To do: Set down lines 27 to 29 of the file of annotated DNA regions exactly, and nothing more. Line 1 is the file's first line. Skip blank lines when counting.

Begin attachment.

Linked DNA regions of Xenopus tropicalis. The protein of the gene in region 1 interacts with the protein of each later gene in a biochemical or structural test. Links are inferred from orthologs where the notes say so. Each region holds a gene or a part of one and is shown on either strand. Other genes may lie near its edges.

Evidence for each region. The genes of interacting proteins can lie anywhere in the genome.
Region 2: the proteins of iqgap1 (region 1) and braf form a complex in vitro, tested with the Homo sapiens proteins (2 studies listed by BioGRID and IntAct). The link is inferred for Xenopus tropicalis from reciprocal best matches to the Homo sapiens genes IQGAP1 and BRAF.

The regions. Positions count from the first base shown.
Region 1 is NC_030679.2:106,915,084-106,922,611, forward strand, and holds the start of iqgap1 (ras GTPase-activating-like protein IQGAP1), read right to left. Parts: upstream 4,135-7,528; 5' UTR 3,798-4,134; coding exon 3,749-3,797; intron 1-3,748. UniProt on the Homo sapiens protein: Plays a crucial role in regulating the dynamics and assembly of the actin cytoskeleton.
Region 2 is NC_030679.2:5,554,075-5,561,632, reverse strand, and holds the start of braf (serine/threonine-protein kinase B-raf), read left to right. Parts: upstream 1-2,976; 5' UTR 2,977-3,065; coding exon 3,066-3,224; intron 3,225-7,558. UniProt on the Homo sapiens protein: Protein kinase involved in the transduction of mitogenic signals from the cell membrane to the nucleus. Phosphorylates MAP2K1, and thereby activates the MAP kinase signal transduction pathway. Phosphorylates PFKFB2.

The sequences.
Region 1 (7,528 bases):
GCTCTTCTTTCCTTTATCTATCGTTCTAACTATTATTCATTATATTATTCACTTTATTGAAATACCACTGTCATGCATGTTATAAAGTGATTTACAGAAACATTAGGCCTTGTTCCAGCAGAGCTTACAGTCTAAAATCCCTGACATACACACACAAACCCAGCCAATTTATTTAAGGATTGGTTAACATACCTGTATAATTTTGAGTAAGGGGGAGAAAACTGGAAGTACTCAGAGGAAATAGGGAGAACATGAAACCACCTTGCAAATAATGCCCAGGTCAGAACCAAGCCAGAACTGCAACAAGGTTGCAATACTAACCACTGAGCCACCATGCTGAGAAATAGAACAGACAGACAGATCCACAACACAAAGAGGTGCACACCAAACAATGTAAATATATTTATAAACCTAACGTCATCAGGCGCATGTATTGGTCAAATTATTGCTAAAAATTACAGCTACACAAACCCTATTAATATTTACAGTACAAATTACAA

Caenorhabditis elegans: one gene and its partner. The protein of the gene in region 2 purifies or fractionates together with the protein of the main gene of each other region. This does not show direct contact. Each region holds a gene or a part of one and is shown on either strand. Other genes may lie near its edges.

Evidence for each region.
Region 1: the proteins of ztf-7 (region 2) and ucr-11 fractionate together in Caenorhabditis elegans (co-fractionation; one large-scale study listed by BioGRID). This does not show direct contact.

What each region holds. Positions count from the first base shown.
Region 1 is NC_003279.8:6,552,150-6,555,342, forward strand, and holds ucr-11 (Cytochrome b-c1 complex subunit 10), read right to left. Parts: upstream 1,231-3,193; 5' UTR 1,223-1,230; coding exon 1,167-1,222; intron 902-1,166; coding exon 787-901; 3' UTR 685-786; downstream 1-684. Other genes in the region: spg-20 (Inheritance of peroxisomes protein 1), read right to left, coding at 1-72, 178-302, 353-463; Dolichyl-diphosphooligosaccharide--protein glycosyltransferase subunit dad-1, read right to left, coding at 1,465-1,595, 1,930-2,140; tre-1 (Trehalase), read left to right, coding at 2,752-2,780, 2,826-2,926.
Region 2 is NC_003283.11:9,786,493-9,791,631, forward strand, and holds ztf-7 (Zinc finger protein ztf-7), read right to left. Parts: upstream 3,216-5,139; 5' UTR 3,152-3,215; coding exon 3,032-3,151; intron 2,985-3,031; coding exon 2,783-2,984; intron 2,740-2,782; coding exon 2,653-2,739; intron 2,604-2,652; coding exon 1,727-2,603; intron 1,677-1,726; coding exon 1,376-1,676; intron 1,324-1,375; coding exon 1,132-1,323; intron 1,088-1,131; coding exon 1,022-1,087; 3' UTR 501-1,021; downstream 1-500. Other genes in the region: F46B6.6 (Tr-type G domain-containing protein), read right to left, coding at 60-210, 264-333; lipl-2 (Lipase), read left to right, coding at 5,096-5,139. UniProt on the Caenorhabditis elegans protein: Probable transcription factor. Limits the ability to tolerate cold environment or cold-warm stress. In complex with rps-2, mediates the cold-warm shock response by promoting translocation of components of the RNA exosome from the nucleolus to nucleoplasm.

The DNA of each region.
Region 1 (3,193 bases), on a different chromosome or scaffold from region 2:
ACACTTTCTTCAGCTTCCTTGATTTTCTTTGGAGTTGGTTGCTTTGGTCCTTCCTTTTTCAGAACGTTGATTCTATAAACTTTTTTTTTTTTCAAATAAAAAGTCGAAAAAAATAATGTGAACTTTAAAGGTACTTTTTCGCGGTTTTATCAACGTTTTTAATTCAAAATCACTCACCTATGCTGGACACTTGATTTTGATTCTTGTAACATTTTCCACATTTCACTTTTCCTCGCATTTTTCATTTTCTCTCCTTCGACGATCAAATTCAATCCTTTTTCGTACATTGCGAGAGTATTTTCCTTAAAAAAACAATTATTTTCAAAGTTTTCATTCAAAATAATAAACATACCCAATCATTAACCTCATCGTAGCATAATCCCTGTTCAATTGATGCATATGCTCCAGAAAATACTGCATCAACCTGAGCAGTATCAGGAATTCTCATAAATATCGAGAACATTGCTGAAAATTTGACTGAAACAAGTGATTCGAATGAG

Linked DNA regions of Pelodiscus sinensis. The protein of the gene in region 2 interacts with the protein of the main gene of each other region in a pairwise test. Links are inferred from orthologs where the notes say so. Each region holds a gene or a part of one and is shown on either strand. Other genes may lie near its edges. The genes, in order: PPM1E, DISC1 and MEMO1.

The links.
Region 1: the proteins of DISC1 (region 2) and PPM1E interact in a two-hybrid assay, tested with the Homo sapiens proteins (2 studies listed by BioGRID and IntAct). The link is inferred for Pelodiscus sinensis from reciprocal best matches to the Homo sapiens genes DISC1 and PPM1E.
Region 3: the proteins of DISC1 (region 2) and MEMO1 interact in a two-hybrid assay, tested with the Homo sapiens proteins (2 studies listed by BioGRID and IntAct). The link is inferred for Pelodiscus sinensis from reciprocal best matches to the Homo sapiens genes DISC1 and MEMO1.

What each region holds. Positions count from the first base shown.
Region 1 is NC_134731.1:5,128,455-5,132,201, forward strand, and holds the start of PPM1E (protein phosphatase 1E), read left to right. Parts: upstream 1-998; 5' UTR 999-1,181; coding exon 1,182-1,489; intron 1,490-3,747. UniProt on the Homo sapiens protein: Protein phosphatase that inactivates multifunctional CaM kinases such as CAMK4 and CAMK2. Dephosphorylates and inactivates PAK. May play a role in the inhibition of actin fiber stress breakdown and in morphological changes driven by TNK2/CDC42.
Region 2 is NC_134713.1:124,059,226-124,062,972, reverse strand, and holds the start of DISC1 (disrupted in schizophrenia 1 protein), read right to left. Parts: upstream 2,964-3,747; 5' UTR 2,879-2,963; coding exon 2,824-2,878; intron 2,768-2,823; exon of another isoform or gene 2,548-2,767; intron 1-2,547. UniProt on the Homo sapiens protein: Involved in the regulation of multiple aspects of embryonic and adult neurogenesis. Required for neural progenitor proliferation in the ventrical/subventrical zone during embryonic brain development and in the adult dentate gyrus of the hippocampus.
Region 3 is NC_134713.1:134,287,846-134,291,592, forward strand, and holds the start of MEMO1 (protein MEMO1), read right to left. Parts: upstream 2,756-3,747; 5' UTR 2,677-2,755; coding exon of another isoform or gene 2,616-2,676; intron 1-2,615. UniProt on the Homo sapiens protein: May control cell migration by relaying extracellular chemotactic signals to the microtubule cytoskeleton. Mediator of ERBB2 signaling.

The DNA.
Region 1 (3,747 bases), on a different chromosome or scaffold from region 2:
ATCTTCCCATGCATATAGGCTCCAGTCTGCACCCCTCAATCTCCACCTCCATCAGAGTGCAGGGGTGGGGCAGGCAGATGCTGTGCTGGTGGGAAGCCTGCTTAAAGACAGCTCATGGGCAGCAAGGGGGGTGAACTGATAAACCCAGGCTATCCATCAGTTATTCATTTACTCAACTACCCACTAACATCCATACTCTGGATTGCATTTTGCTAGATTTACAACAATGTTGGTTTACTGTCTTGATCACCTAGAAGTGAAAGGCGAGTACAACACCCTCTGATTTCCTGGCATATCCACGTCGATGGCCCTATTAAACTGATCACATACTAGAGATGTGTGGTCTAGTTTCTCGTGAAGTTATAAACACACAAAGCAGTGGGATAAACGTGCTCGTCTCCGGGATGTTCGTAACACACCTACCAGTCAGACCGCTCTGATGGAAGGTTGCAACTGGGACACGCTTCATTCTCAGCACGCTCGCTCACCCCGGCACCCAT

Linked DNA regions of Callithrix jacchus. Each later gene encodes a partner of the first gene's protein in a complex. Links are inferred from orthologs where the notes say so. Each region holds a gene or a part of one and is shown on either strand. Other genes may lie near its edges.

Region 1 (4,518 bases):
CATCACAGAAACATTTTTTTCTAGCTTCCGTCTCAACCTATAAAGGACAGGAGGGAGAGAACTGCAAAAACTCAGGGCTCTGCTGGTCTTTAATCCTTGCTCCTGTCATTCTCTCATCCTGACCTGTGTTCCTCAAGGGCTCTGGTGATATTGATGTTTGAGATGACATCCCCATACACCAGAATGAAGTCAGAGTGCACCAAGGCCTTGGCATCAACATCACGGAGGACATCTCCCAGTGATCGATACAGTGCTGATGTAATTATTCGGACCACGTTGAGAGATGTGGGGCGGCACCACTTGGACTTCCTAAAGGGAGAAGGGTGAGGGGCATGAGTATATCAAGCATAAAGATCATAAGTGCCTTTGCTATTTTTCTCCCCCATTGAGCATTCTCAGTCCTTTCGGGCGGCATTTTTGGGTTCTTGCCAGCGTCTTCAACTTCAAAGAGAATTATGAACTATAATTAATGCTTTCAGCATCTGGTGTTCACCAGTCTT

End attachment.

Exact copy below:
The DNA.
Region 1 (3,747 bases), on a different chromosome or scaffold from region 2:
ATCTTCCCATGCATATAGGCTCCAGTCTGCACCCCTCAATCTCCACCTCCATCAGAGTGCAGGGGTGGGGCAGGCAGATGCTGTGCTGGTGGGAAGCCTGCTTAAAGACAGCTCATGGGCAGCAAGGGGGGTGAACTGATAAACCCAGGCTATCCATCAGTTATTCATTTACTCAACTACCCACTAACATCCATACTCTGGATTGCATTTTGCTAGATTTACAACAATGTTGGTTTACTGTCTTGATCACCTAGAAGTGAAAGGCGAGTACAACACCCTCTGATTTCCTGGCATATCCACGTCGATGGCCCTATTAAACTGATCACATACTAGAGATGTGTGGTCTAGTTTCTCGTGAAGTTATAAACACACAAAGCAGTGGGATAAACGTGCTCGTCTCCGGGATGTTCGTAACACACCTACCAGTCAGACCGCTCTGATGGAAGGTTGCAACTGGGACACGCTTCATTCTCAGCACGCTCGCTCACCCCGGCACCCAT